Pomfret makes changes to wind turbine law
The Pomfret Town Board tightened its law on wind turbines at its March meeting, after a familiar coalition of local anti-wind energy residents showed up at the public hearing beforehand to criticize the windmill industry.
Town Supervisor Dan Pacos said the main changes are an increase in the required setback of turbines from nearby properties, and a differentiation between “large units that connect to the grid as opposed to small units that a farmer wants to use.” The changes were jointly proposed by the town’s zoning and planning boards, he said.
Pomfret resident Gail Clark questioned whether the changes were coming due to zoning issues and said not enough notice of the alterations was given, claiming that copies of the law were not available for the public to look at. “That is not accurate,” said Pomfret Town Clerk Allison Vento, stating that a copy has been available in her office for a while and she also has put all the legally required notices in the OBSERVER.
“The changes serve to make the law more stringent,” Pacos told Clark. “We had people who wanted to reduce the setbacks to make it easier to move in.”
Town Attorney Jeff Passafaro said no specific application for a new wind project has been put forward.
Arkwright resident and board member Lynn Bedford lives near a turbine and has been vocal at other municipal meetings about how it has negatively affected her health. She repeated her stance at the town board meeting.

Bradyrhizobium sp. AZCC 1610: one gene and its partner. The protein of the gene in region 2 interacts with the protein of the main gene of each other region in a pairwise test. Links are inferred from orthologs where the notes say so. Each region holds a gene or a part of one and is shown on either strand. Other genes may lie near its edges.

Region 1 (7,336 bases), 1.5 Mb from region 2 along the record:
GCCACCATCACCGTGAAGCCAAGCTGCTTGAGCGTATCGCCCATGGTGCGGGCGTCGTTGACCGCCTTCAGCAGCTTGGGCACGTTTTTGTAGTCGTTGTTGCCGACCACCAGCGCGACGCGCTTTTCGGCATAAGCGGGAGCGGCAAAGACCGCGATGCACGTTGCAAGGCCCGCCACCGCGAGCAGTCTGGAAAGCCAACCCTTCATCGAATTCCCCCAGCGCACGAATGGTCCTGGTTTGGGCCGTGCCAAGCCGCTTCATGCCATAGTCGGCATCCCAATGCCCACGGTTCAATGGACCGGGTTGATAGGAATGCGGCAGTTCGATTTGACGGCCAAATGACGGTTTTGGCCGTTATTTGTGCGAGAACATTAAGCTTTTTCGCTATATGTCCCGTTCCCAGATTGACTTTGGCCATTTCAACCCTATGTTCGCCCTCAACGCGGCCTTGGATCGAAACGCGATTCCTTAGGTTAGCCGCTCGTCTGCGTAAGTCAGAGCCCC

“If someone had come with the experience that I have had of living near the turbine, I think things would have been different with our town board,” she said.
Bedford said she has had hearing problems since the day the turbine was erected near her house. “These turbines have been nothing but a living hell for my husband and myself,” she said.
“Please, do your homework,” she pleaded with the board. “Make sure you set them far away from residents.”
Another prominent turbine opponent, Fredonia’s Mark Twichell, thought Pomfret’s proposed setback of four times the height of the turbine might not go far enough. “There are people who are experiencing disruption in Arkwright at that distance,” he said.
Twichell added, “Not a single protective wind law in New York state has ever been struck down. This board doesn’t have to be shy.”
Rod Pennica, a former Pomfret Town Board member, called the previous law “wholly inadequate” and said he appreciated that the current board was tightening it.
Karen Engstrom has filmed local turbine-related municipal meetings for Chautauqua Access television for several years, and was behind the camera again at the March town board meeting. She stepped out from behind her tripod to state, in part, that from what she has seen in surrounding areas with turbines, “the quality of life has been put in jeopardy for very little return.”
Calling their move to strengthen their turbine law “very positive,” Engstrom handed Pomfret town officials a DVD called “Get Out While You Can, The Arkwright NY Wind Story.”
After the hearing, the board passed the changes to the law unanimously. Pacos said “the gratitude of the folks that showed up” for the hearing told him they did a good job on the alterations.